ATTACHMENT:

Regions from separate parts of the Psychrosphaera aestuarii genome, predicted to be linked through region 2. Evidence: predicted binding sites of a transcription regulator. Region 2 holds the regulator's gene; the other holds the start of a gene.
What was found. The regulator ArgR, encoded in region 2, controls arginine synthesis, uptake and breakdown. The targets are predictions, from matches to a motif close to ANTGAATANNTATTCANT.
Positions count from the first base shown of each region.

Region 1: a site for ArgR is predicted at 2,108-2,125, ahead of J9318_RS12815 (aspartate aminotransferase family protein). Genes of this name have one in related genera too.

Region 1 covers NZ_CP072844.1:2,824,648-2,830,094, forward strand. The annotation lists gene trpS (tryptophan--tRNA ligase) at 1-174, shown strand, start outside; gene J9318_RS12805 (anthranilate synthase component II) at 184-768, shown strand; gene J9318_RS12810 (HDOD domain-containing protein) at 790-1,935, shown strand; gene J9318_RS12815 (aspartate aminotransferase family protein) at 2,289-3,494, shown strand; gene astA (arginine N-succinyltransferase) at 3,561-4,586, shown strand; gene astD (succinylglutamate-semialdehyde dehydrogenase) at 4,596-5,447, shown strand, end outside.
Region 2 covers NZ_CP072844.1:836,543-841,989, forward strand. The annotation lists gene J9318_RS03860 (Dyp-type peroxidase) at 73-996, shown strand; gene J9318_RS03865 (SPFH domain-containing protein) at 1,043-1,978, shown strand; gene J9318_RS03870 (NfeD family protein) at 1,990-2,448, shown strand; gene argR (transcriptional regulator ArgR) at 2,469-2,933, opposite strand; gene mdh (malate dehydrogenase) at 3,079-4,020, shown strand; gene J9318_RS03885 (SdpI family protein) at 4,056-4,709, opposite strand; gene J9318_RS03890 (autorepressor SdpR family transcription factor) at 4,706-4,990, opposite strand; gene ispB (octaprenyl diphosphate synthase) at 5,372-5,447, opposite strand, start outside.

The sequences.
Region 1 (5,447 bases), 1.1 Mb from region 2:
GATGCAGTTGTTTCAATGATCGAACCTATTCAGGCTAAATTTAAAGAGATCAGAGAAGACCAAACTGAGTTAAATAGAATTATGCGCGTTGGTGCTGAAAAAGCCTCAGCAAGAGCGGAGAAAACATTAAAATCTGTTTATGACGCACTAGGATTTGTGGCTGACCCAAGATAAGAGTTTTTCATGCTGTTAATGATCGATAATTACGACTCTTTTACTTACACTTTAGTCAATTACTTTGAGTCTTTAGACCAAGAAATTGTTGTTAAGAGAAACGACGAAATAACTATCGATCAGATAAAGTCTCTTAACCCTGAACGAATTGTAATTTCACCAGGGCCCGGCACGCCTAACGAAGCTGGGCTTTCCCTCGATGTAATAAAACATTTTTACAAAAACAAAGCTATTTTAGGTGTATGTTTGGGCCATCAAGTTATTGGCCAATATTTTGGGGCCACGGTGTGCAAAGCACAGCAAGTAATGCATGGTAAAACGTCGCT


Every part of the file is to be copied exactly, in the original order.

Regions from separate parts of the Psychrosphaera aestuarii genome, predicted to be linked through region 2. Evidence: predicted binding sites of a transcription regulator. Region 2 holds the regulator's gene; the other holds the start of a gene.
What was found. The regulator ArgR, encoded in region 2, controls arginine synthesis, uptake and breakdown. The targets are predictions, from matches to a motif close to ANTGAATANNTATTCANT.
Positions count from the first base shown of each region.

Region 1: a site for ArgR is predicted at 2,108-2,125, ahead of J9318_RS12815 (aspartate aminotransferase family protein). Genes of this name have one in related genera too.

Region 1 covers NZ_CP072844.1:2,824,648-2,830,094, forward strand. The annotation lists gene trpS (tryptophan--tRNA ligase) at 1-174, shown strand, start outside; gene J9318_RS12805 (anthranilate synthase component II) at 184-768, shown strand; gene J9318_RS12810 (HDOD domain-containing protein) at 790-1,935, shown strand; gene J9318_RS12815 (aspartate aminotransferase family protein) at 2,289-3,494, shown strand; gene astA (arginine N-succinyltransferase) at 3,561-4,586, shown strand; gene astD (succinylglutamate-semialdehyde dehydrogenase) at 4,596-5,447, shown strand, end outside.
Region 2 covers NZ_CP072844.1:836,543-841,989, forward strand. The annotation lists gene J9318_RS03860 (Dyp-type peroxidase) at 73-996, shown strand; gene J9318_RS03865 (SPFH domain-containing protein) at 1,043-1,978, shown strand; gene J9318_RS03870 (NfeD family protein) at 1,990-2,448, shown strand; gene argR (transcriptional regulator ArgR) at 2,469-2,933, opposite strand; gene mdh (malate dehydrogenase) at 3,079-4,020, shown strand; gene J9318_RS03885 (SdpI family protein) at 4,056-4,709, opposite strand; gene J9318_RS03890 (autorepressor SdpR family transcription factor) at 4,706-4,990, opposite strand; gene ispB (octaprenyl diphosphate synthase) at 5,372-5,447, opposite strand, start outside.

The sequences.
Region 1 (5,447 bases), 1.1 Mb from region 2:
GATGCAGTTGTTTCAATGATCGAACCTATTCAGGCTAAATTTAAAGAGATCAGAGAAGACCAAACTGAGTTAAATAGAATTATGCGCGTTGGTGCTGAAAAAGCCTCAGCAAGAGCGGAGAAAACATTAAAATCTGTTTATGACGCACTAGGATTTGTGGCTGACCCAAGATAAGAGTTTTTCATGCTGTTAATGATCGATAATTACGACTCTTTTACTTACACTTTAGTCAATTACTTTGAGTCTTTAGACCAAGAAATTGTTGTTAAGAGAAACGACGAAATAACTATCGATCAGATAAAGTCTCTTAACCCTGAACGAATTGTAATTTCACCAGGGCCCGGCACGCCTAACGAAGCTGGGCTTTCCCTCGATGTAATAAAACATTTTTACAAAAACAAAGCTATTTTAGGTGTATGTTTGGGCCATCAAGTTATTGGCCAATATTTTGGGGCCACGGTGTGCAAAGCACAGCAAGTAATGCATGGTAAAACGTCGCT